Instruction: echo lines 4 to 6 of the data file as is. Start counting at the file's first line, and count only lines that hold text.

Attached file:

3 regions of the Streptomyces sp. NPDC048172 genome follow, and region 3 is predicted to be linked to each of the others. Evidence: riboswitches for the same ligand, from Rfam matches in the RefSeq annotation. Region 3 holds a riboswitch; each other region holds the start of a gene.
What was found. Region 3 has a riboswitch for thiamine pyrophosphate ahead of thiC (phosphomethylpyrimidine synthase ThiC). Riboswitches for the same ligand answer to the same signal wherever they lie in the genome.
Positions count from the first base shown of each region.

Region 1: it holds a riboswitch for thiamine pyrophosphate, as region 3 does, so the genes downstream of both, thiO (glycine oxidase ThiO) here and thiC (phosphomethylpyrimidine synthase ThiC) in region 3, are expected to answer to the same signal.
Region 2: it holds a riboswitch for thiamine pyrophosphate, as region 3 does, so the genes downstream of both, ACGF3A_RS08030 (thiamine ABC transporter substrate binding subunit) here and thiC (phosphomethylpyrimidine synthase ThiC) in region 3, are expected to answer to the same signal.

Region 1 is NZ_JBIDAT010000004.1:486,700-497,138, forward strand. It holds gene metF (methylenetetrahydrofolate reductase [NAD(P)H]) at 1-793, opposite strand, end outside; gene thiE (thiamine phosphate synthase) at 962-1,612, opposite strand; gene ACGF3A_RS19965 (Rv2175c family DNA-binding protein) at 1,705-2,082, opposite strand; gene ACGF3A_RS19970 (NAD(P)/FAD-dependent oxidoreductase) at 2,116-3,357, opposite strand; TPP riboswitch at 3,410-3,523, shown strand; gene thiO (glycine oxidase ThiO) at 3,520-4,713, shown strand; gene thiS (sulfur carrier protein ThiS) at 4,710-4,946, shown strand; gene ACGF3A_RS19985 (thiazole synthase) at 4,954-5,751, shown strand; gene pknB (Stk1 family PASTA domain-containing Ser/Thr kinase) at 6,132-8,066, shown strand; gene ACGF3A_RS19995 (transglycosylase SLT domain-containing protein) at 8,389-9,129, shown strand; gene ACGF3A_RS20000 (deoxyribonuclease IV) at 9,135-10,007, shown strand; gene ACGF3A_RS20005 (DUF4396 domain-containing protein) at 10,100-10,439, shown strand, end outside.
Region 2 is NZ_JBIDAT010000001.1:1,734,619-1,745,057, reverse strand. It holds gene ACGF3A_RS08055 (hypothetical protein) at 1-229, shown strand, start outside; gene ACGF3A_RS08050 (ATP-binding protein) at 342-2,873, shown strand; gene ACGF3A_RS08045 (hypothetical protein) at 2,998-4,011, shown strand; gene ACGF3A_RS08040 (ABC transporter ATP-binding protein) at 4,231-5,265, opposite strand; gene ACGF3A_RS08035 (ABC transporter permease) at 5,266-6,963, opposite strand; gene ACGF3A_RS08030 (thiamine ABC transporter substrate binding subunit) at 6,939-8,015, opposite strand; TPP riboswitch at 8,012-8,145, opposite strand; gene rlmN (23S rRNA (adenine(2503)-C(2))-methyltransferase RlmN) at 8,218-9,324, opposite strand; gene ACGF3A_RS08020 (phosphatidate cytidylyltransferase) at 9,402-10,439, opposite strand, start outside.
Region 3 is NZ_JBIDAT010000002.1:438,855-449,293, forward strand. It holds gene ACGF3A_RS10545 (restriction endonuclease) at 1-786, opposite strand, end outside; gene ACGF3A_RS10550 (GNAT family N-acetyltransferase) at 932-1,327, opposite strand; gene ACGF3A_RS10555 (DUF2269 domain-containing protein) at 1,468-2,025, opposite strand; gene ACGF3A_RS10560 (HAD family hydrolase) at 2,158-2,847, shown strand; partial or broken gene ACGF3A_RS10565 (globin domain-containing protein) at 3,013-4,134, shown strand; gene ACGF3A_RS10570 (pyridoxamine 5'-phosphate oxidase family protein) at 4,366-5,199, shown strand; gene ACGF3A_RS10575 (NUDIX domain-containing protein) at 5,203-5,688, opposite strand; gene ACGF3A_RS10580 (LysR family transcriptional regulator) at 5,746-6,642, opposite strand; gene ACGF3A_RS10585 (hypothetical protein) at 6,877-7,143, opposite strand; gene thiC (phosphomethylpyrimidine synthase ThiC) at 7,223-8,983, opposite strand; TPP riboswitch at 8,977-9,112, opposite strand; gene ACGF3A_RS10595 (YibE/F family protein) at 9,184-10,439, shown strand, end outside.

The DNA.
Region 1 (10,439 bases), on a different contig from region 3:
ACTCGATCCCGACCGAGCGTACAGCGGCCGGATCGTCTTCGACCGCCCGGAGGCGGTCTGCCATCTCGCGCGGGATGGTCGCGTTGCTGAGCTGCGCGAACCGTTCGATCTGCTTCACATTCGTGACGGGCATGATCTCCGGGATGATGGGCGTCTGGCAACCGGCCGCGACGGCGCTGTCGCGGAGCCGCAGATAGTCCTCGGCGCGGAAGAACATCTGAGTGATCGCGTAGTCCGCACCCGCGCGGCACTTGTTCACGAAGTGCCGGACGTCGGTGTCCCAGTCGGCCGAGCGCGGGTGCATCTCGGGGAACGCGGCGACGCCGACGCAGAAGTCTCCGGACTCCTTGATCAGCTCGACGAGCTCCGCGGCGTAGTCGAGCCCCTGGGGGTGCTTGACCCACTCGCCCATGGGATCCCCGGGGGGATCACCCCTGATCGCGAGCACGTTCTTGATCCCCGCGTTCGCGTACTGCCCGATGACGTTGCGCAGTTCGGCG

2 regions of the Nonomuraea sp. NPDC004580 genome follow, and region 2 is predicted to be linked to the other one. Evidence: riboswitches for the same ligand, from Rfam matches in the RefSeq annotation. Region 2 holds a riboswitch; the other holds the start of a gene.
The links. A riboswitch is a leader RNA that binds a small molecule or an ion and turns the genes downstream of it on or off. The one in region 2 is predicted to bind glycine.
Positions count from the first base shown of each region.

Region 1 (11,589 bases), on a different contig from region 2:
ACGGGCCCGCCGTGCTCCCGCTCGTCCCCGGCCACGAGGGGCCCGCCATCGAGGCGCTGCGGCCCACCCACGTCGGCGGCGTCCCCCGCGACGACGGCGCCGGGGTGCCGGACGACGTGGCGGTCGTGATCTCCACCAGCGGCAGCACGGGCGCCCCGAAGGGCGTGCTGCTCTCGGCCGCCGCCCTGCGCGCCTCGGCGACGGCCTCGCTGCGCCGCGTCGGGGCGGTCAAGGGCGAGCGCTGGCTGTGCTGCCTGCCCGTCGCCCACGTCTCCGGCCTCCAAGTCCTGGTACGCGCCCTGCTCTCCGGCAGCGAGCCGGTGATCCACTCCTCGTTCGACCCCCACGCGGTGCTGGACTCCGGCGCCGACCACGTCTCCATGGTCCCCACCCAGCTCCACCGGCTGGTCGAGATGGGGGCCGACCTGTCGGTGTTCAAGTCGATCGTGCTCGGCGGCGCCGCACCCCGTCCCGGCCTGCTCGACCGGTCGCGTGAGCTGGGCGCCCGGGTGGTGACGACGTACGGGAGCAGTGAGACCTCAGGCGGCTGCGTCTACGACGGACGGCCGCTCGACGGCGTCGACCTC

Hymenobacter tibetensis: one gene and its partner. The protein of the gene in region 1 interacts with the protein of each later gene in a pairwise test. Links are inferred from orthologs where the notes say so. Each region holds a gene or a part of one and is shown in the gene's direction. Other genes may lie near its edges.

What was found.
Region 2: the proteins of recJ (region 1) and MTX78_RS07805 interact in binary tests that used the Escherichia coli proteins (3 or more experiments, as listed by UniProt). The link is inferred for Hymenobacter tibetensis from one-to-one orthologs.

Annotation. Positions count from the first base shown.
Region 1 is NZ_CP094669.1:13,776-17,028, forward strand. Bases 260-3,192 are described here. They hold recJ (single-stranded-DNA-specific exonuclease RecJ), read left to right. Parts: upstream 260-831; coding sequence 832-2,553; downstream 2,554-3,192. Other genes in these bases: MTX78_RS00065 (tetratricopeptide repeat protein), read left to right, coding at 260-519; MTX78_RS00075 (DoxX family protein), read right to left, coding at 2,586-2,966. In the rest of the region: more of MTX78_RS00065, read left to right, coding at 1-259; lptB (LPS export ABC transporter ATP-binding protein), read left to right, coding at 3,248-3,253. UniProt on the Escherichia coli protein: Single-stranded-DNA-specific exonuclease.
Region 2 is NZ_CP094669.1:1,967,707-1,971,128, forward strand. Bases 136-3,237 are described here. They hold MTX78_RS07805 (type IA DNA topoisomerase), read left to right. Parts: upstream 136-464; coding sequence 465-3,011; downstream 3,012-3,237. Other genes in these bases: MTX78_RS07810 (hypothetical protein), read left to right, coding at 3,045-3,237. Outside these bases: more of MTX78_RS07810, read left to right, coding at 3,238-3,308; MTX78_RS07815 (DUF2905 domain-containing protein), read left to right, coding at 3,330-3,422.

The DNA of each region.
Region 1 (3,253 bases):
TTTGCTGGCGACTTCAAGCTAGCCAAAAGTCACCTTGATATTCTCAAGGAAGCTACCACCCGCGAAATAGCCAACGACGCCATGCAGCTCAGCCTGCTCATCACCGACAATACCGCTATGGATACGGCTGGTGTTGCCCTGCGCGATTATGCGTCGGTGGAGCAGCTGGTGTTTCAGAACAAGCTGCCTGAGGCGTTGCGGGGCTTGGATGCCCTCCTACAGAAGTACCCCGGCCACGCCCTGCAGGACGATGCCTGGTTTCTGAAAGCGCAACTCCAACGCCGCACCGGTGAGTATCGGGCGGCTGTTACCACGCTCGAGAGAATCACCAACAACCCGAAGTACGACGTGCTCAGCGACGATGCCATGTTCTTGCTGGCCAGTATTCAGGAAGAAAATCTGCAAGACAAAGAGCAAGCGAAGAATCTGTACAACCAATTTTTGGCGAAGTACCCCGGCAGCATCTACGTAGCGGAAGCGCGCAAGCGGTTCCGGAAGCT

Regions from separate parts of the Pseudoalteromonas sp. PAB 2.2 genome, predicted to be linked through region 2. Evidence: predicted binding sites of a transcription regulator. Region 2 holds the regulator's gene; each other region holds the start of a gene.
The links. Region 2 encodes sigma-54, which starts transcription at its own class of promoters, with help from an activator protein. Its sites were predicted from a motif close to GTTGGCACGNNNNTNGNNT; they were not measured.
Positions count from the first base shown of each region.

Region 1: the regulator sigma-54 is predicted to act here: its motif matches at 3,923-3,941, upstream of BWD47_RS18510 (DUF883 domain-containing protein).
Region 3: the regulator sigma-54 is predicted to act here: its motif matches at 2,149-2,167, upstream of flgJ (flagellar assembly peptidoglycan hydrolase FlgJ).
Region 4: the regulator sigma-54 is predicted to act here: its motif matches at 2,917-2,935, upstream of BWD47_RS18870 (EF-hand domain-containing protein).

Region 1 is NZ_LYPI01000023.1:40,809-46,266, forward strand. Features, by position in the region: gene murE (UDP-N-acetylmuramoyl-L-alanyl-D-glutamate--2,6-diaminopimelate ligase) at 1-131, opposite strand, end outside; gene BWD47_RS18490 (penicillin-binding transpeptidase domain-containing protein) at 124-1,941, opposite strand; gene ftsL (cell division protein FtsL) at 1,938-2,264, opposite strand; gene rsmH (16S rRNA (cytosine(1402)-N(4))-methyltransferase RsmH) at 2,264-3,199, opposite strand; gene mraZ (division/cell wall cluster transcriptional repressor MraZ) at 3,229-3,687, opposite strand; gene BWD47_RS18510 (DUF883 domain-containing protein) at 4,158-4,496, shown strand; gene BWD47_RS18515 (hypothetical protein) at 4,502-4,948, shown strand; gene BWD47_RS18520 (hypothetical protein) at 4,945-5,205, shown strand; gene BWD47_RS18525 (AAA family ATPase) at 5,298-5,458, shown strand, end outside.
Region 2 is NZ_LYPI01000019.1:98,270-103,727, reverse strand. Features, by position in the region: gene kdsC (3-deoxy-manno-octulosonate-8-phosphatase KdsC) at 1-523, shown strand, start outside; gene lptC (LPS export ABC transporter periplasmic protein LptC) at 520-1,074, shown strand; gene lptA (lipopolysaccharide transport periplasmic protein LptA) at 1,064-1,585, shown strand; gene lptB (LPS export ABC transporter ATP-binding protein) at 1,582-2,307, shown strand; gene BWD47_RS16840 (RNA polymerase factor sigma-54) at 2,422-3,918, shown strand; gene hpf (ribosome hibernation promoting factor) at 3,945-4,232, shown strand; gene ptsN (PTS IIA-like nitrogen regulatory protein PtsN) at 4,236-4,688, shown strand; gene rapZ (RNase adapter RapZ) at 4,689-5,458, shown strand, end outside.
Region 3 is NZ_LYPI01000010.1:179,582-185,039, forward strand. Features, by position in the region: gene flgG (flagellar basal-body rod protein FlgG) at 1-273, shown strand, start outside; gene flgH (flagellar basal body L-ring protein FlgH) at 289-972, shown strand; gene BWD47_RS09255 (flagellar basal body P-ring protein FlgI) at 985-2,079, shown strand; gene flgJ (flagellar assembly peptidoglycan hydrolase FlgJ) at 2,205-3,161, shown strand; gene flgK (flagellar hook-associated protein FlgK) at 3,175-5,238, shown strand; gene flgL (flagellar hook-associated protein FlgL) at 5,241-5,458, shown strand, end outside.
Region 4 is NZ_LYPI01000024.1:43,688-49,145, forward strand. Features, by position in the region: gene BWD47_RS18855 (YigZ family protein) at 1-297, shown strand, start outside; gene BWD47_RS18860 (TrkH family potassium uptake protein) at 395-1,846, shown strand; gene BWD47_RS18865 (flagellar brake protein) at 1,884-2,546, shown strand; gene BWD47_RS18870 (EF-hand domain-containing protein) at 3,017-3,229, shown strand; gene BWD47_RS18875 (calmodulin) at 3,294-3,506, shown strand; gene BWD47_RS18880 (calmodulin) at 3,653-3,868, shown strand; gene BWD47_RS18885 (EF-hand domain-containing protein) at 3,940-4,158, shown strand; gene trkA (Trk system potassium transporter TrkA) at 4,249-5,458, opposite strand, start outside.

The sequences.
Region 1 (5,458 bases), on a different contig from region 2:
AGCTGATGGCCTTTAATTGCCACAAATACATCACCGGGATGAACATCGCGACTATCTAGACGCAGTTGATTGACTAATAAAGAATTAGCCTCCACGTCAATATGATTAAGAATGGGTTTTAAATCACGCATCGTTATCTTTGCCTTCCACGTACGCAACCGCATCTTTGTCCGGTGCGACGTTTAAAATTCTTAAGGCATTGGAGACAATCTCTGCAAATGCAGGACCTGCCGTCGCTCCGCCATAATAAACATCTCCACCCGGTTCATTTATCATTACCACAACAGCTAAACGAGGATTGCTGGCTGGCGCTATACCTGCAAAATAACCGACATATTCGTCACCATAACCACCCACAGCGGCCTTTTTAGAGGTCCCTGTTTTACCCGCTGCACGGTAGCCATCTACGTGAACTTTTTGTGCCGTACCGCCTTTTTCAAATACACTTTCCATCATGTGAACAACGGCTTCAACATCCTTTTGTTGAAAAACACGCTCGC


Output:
Region 1: it holds a riboswitch for thiamine pyrophosphate, as region 3 does, so the genes downstream of both, thiO (glycine oxidase ThiO) here and thiC (phosphomethylpyrimidine synthase ThiC) in region 3, are expected to answer to the same signal.
Region 2: it holds a riboswitch for thiamine pyrophosphate, as region 3 does, so the genes downstream of both, ACGF3A_RS08030 (thiamine ABC transporter substrate binding subunit) here and thiC (phosphomethylpyrimidine synthase ThiC) in region 3, are expected to answer to the same signal.

Region 1 is NZ_JBIDAT010000004.1:486,700-497,138, forward strand. It holds gene metF (methylenetetrahydrofolate reductase [NAD(P)H]) at 1-793, opposite strand, end outside; gene thiE (thiamine phosphate synthase) at 962-1,612, opposite strand; gene ACGF3A_RS19965 (Rv2175c family DNA-binding protein) at 1,705-2,082, opposite strand; gene ACGF3A_RS19970 (NAD(P)/FAD-dependent oxidoreductase) at 2,116-3,357, opposite strand; TPP riboswitch at 3,410-3,523, shown strand; gene thiO (glycine oxidase ThiO) at 3,520-4,713, shown strand; gene thiS (sulfur carrier protein ThiS) at 4,710-4,946, shown strand; gene ACGF3A_RS19985 (thiazole synthase) at 4,954-5,751, shown strand; gene pknB (Stk1 family PASTA domain-containing Ser/Thr kinase) at 6,132-8,066, shown strand; gene ACGF3A_RS19995 (transglycosylase SLT domain-containing protein) at 8,389-9,129, shown strand; gene ACGF3A_RS20000 (deoxyribonuclease IV) at 9,135-10,007, shown strand; gene ACGF3A_RS20005 (DUF4396 domain-containing protein) at 10,100-10,439, shown strand, end outside.